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We read with interest the paper by Simler et al investigating angiogenic cytokines in patients with idiopathic interstitial pneumonia.1 We were surprised by their reported high levels of vascular endothelial growth factor (VEGF) in the plasma in the normal control group. Several other groups—including the manufacturers of the ELISA (R&D Systems)—have previously quoted normal plasma VEGF levels in the range 36–76 pg/ml.2,3 Indeed, one of the authors of the paper previously quoted normal VEGF levels as 76 pg/ml using a matched pair ELISA.4 It is clear therefore that the levels of 648 pg/ml quoted for normal controls are nearly 10 times higher than those reported previously.
One possible explanation is the low centrifugal force used for preparation of the plasma (300g for 12 minutes). The manufacturer of the ELISA recommends 1000g for 15 minutes to reduce platelet contamination of the plasma. Platelet secretion of VEGF is the reason for increased serum levels of VEGF compared with plasma and might explain the extraordinarily high levels of VEGF found in these normal subjects.4 Interestingly, 14 of the 49 patients (28.5%) were on immunosuppressant drugs which potentially reduce the platelet count. This may be an alternative explanation as to why there was no difference between normal patients and those with pulmonary fibrosis, in contrast to earlier reports in patients with connective tissue disease related pulmonary fibrosis.5
Although the plasma levels of VEGF correlated with fibrosis based on the CT score, it is difficult fully to appreciate the relevance of this finding without knowing the concentration of VEGF within the lung compartment because, in normal individuals, epithelial lining fluid levels of VEGF at 9–11 ng/ml are several orders of magnitude greater than that found in the circulation.6,7 Furthermore, previous investigators have reported reduced levels of alveolar VEGF in patients with idiopathic pulmonary fibrosis.8 Low levels of VEGF are also seen in the bronchoalveolar lavage (BAL) fluid of patients with acute lung injury, sarcoidosis, emphysema, and lung transplants. It would therefore appear that a reduced alveolar level of VEGF is a common feature of diseases associated with alveolar epithelial damage. Indeed, in ARDS, alveolar levels of VEGF are lowest in those with the worst lung injury.9 This is probably a result of reduced epithelial cell secretion of VEGF and increased expression of its soluble receptor, sVEGFR-1, which acts as a natural inhibitor to the bioactivity of VEGF.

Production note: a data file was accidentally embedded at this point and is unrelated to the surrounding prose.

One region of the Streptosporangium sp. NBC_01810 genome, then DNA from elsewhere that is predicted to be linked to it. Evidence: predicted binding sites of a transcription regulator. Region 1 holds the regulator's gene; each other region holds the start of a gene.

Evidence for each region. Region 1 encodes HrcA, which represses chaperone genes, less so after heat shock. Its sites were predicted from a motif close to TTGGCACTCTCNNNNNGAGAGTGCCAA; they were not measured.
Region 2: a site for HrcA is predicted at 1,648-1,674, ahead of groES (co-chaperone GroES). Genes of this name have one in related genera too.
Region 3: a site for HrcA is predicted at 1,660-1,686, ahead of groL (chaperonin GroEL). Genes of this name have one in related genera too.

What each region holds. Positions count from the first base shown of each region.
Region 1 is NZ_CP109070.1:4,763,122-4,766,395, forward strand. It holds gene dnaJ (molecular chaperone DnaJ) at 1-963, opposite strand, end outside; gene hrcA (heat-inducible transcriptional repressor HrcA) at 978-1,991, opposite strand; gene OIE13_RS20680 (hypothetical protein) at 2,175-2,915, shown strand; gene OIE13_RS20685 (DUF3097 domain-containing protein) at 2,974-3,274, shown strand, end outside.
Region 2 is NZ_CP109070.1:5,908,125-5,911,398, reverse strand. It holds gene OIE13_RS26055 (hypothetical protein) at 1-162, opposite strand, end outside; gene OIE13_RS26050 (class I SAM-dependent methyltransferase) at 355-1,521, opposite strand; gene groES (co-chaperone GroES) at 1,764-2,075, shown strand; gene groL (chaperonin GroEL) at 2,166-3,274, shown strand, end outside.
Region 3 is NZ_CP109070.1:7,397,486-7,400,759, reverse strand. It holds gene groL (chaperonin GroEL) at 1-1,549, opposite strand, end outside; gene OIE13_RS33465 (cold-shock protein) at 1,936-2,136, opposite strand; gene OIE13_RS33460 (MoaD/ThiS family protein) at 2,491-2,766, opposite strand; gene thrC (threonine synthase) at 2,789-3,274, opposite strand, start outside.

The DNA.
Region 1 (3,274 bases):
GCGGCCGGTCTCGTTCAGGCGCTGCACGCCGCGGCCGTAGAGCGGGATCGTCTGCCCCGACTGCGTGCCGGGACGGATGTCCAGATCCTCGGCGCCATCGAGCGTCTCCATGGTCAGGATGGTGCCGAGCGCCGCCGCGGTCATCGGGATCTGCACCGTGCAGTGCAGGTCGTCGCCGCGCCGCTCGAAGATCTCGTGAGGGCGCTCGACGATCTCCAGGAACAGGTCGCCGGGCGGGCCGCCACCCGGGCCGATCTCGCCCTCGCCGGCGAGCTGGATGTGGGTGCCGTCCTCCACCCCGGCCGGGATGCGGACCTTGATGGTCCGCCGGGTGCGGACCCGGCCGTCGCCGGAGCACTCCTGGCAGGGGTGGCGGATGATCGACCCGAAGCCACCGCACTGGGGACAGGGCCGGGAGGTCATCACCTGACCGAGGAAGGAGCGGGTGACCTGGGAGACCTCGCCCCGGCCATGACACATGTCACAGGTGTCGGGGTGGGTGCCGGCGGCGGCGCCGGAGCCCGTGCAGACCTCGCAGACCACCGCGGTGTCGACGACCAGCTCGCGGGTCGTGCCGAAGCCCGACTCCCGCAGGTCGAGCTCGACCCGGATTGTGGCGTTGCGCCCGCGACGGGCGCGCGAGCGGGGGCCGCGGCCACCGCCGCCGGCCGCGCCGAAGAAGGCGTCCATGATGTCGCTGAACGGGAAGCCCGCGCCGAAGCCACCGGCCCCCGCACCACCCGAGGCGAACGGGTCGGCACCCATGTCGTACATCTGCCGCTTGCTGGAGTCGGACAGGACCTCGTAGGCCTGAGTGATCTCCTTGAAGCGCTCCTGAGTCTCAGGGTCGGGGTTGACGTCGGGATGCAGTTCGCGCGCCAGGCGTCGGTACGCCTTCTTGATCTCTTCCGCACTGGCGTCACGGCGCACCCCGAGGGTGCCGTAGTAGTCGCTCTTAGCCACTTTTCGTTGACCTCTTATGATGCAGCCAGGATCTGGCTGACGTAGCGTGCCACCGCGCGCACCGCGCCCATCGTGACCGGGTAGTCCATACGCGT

The trophic role of VEGF within the lung is supported by the fact that VEGF acts as a proliferative factor for fetal pulmonary epithelial cells10 and lung targeted VEGF inactivation leads to an emphysema phenotype in mice.11 These studies suggest that reduced alveolar levels of VEGF may inhibit epithelial repair in a wide variety of lung diseases.
In summary, we have some concerns about the validity/reproducibility of the VEGF levels reported in the study by Simler et al. Furthermore, based on the available evidence, we believe it is inappropriate to suggest that antagonising VEGF would be a successful potential treatment for patients with pulmonary fibrosis. On the contrary, we believe this would hasten epithelial cell apoptosis and promote alveolar septal cell loss with resultant honeycombing and functional deterioration.
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